The way you speak with your manager is different than the way you speak with a patient. The way you speak with one patient is different than the way you speak with another, depending on their age, gender, ailments, and more. Put simply, learning how to speak effectively to multiple different audiences – and knowing who your audience is at any given moment – is a valuable skill.
For more information about improving your communication skills, check out this great article by entrepreneur.com.
Now, let’s review the medical-related CNA responsibilities. They include:
- Working with medical software (charting, information systems, billing, etc)
- Helping patients eat (and possibly serving meals to the patients)
- Helping patients bathe; assisting with dressing and undressing
- Ensuring bedridden patients are turned and comfortable
- Providing and emptying bedpans
- Changing bedding and stocking the patient’s room with necessary supplies
- Sanitizing all areas in which the patient will be
What Does a CNA Do in a Hospital?
CNAs who work in hospital settings wear many hats and handle the following tasks:
- Gathering medical history and other details from the patient and caregivers
- Serving as a pipeline of information to the staff and treatment team
- Taking vital signs
- Answering calls from patient rooms
- Examining patients in some instances (watching for bruises, dressing and observing wounds, etc)
- Setting up necessary medical equipment for the nurses and doctors
- Lifting patients in and out of wheelchairs, on and off exam tables, in and out of bed
- Transporting patients from their rooms to other units
As you can see, the position requires that you cultivate a high level of passion for the well being of others. It is rewarding to work so closely with patients who truly need you. CNAs are “boots on the ground”; the position requires commitment as it is both physically and emotionally demanding.
In short, the best CNAs thrive in their position because they are both excellent communicators and passionate caregivers.
How to Become a Certified Nursing Assistant
If all of this sounds up your alley, you may be wondering how to become a Certified Nursing Assistant. We have you covered!
Let’s review some frequently asked questions:
How long does it take to become a CNA?
CNAs complete anywhere from four to 12 weeks of schooling. During this time, CNAs in training will learn basic nursing principles and practice hands-on supervised clinical work. They are also required to pass a state exam before they can begin working.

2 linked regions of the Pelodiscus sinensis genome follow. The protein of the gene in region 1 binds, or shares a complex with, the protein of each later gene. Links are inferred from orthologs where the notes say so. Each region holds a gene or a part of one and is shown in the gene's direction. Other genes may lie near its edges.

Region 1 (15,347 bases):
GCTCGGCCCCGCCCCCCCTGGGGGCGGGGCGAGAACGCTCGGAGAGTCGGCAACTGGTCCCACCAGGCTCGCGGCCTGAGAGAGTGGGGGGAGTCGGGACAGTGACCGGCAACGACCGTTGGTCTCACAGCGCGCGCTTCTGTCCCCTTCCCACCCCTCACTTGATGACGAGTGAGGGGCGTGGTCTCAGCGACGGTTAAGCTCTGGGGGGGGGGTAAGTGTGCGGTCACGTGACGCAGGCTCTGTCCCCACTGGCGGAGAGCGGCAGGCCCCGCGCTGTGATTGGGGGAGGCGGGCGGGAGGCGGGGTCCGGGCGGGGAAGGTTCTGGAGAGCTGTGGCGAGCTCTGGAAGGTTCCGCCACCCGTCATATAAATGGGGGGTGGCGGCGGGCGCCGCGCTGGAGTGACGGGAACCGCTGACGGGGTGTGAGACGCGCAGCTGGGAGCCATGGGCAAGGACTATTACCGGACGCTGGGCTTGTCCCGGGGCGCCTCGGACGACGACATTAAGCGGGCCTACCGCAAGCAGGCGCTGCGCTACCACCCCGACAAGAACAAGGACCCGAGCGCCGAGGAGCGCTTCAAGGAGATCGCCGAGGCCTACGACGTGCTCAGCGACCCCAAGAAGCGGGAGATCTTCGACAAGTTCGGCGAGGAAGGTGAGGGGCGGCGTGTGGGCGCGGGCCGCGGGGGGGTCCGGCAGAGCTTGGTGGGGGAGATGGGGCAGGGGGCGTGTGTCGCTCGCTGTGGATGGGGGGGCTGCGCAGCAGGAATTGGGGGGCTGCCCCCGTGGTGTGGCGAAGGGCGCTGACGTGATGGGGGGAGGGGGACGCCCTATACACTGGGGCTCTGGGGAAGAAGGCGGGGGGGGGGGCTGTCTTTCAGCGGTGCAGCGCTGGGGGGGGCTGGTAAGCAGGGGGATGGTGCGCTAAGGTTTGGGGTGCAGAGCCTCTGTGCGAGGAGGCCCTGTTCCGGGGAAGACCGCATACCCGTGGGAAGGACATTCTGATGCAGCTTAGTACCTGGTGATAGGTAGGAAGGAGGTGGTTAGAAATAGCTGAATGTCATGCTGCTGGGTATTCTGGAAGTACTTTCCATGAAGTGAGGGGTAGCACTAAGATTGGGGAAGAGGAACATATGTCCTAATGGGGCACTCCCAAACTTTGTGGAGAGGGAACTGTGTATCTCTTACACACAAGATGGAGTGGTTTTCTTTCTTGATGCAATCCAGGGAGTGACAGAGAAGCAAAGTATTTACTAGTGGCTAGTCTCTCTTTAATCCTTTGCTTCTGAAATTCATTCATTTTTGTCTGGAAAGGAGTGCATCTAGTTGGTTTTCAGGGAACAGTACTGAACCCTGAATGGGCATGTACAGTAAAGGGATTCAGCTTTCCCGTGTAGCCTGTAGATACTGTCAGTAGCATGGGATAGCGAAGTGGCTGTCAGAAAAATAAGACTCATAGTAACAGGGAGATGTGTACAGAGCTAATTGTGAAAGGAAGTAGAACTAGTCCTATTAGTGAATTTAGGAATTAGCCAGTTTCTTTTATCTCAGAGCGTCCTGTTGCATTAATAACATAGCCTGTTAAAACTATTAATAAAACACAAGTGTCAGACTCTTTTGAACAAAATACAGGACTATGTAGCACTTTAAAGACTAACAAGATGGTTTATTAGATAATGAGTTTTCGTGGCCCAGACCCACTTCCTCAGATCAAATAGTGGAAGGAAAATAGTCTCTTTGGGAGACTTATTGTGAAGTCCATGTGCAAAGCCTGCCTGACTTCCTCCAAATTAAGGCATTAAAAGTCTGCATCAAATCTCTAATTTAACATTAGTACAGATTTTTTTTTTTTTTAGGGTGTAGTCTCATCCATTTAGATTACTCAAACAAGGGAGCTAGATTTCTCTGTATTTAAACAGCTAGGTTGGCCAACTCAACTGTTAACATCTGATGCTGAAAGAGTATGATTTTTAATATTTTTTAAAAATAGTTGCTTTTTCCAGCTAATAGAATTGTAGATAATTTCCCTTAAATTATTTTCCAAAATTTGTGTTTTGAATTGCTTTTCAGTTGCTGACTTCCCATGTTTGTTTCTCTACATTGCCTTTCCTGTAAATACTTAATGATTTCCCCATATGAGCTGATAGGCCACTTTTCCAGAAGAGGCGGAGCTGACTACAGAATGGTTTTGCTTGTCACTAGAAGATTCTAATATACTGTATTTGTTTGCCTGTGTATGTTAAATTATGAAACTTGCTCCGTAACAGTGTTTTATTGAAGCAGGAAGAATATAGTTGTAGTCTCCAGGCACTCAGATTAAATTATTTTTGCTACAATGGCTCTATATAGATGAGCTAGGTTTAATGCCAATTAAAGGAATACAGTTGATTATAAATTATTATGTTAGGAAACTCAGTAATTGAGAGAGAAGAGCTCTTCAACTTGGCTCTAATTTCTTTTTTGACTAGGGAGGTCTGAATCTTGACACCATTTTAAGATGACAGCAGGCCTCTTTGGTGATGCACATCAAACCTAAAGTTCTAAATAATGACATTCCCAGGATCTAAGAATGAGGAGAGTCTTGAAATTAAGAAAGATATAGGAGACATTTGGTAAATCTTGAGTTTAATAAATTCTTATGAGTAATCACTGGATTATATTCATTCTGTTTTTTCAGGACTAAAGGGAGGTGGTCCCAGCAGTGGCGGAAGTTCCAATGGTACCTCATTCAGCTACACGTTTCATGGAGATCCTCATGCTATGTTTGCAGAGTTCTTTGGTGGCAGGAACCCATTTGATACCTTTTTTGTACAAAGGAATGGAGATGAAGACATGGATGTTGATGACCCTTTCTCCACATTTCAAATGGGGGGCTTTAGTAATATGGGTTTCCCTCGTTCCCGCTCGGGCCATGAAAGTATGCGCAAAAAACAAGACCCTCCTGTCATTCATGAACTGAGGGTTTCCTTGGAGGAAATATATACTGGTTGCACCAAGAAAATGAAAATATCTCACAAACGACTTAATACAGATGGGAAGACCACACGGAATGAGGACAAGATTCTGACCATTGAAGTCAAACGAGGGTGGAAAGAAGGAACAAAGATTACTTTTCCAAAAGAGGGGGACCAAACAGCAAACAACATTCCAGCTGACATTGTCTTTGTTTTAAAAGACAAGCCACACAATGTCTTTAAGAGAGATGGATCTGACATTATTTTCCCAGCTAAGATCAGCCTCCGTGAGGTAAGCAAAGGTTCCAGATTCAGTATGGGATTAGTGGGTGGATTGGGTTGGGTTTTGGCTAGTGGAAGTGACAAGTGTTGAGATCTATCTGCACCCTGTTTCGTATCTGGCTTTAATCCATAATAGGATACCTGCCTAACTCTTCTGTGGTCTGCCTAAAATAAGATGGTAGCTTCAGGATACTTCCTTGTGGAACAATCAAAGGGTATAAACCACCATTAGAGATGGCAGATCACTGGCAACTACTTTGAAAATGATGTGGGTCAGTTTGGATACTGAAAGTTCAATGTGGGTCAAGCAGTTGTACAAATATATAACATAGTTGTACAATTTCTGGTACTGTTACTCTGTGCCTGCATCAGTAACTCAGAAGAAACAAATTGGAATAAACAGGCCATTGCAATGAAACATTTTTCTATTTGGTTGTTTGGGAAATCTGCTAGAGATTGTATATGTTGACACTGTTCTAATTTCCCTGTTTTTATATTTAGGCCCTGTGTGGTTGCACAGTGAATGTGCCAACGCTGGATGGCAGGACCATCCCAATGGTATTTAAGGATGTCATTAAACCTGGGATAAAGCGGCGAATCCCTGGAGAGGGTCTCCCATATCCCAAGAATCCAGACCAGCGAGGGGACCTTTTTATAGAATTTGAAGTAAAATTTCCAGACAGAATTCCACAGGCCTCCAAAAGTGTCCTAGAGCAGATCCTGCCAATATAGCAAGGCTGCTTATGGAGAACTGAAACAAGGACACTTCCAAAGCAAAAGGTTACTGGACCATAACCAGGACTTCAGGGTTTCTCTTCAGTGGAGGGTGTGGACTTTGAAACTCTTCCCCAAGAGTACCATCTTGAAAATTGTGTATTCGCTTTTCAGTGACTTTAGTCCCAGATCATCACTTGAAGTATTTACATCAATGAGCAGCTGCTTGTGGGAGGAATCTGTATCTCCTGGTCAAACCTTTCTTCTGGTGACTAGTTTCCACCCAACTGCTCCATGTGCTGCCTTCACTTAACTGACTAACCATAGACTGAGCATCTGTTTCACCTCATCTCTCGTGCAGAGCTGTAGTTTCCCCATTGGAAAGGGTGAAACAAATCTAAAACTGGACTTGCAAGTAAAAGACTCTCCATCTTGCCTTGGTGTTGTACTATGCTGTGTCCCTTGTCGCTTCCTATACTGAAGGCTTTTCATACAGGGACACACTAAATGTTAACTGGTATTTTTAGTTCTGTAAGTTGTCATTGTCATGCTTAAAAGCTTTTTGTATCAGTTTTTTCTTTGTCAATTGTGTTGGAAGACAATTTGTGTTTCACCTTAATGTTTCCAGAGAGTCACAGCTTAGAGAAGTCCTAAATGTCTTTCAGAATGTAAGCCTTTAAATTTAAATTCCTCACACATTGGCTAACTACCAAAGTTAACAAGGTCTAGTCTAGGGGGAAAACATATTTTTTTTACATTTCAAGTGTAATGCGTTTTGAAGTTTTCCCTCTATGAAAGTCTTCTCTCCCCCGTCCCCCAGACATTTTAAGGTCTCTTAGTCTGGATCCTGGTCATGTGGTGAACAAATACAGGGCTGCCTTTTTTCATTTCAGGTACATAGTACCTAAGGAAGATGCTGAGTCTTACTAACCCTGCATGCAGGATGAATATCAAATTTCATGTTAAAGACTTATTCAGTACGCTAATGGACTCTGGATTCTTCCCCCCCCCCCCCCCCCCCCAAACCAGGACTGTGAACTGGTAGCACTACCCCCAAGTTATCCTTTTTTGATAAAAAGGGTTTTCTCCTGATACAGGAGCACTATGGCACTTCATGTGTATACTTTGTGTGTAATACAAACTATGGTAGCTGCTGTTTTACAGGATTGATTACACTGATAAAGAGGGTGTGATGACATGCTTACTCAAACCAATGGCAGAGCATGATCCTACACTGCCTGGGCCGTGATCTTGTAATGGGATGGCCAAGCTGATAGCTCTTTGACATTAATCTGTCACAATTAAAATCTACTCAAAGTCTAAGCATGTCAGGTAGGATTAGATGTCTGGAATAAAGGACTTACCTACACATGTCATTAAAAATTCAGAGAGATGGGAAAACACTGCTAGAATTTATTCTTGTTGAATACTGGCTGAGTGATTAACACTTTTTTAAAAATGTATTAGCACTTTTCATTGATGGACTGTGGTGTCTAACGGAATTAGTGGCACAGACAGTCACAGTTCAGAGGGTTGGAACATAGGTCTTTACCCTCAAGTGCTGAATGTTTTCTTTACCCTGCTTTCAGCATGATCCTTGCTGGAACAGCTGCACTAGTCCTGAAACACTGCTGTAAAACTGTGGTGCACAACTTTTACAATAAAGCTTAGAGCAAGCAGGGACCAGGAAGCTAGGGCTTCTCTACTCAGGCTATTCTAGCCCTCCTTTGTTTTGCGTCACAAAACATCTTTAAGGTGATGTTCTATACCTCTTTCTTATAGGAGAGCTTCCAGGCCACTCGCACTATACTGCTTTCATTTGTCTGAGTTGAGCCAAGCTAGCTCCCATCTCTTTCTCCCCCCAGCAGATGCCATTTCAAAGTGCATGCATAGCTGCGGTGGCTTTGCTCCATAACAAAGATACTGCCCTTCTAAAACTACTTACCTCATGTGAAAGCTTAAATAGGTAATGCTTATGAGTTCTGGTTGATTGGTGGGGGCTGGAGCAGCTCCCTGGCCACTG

While CNA education requirements vary from state to state, they generally include the need for a high school diploma or GED, completion of around 85 CNA training hours and passing an accredited nursing assistant program/state exam.
How much does a CNA make?
According to the US Bureau of Labor Statistics as of May 2017, CNAs earn an average of $27,510 a year or $13.23 per hour.
Where can I find CNA positions?
CNA positions can be found in a number of places. Most notably, CNAs work in long-term care facilities such as nursing homes. It’s important to note that the nature of the job is demanding and like many medical professions, requires 12 hours shifts that sometimes fall on nights and weekends. In these positions, CNAs spend a lot of time with the same patients, further proving why a caring nature and good communication skills are important.
You can also obtain a CNA position in a hospital if you are more interested in the medical side of things. For example, CNAs who hold hospital positions are often exposed to multiple units including the ER. You will still be responsible for basic patient care, however, you’ll spend less time with patients in a hospital vs. a long-term care facility meaning your days will be faster paced and less routine.
If you were wondering, “What does a CNA do?”, we hope you’ve found the answers!
In this article, you learned that:
- General CNA responsibilities include basic patient care and strong communication skills
- CNAs often report to LPNs or RNs
- It takes approximately 4-12 weeks to become a CNA
- CNAs earn an average of $27,510 a year
If you have a passion for helping others, you may be a perfect candidate for a CNA position!
Now that you understand CNA responsibilities, could this be the job for you?
Share with us in the comments below!